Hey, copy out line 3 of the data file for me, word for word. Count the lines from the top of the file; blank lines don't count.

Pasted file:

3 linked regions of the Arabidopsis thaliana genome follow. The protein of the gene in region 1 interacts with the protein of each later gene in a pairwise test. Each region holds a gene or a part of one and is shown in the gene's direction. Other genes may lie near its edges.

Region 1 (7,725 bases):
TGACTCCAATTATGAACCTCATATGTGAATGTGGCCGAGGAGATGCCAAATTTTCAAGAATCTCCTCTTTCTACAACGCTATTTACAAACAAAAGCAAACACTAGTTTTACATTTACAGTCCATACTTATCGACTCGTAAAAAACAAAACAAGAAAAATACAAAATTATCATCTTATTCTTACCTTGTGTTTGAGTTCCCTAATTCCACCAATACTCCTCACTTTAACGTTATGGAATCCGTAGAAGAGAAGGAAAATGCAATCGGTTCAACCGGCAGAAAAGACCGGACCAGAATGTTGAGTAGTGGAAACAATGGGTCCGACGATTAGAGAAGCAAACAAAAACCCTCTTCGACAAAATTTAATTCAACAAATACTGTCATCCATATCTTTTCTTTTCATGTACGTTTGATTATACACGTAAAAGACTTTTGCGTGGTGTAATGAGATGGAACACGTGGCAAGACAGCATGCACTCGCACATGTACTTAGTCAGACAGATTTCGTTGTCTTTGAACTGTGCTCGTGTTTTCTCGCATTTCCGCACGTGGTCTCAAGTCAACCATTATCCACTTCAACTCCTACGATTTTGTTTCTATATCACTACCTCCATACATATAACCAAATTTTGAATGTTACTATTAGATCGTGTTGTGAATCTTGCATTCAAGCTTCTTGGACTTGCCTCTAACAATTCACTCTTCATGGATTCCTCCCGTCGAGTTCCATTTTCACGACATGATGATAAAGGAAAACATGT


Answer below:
TGACTCCAATTATGAACCTCATATGTGAATGTGGCCGAGGAGATGCCAAATTTTCAAGAATCTCCTCTTTCTACAACGCTATTTACAAACAAAAGCAAACACTAGTTTTACATTTACAGTCCATACTTATCGACTCGTAAAAAACAAAACAAGAAAAATACAAAATTATCATCTTATTCTTACCTTGTGTTTGAGTTCCCTAATTCCACCAATACTCCTCACTTTAACGTTATGGAATCCGTAGAAGAGAAGGAAAATGCAATCGGTTCAACCGGCAGAAAAGACCGGACCAGAATGTTGAGTAGTGGAAACAATGGGTCCGACGATTAGAGAAGCAAACAAAAACCCTCTTCGACAAAATTTAATTCAACAAATACTGTCATCCATATCTTTTCTTTTCATGTACGTTTGATTATACACGTAAAAGACTTTTGCGTGGTGTAATGAGATGGAACACGTGGCAAGACAGCATGCACTCGCACATGTACTTAGTCAGACAGATTTCGTTGTCTTTGAACTGTGCTCGTGTTTTCTCGCATTTCCGCACGTGGTCTCAAGTCAACCATTATCCACTTCAACTCCTACGATTTTGTTTCTATATCACTACCTCCATACATATAACCAAATTTTGAATGTTACTATTAGATCGTGTTGTGAATCTTGCATTCAAGCTTCTTGGACTTGCCTCTAACAATTCACTCTTCATGGATTCCTCCCGTCGAGTTCCATTTTCACGACATGATGATAAAGGAAAACATGT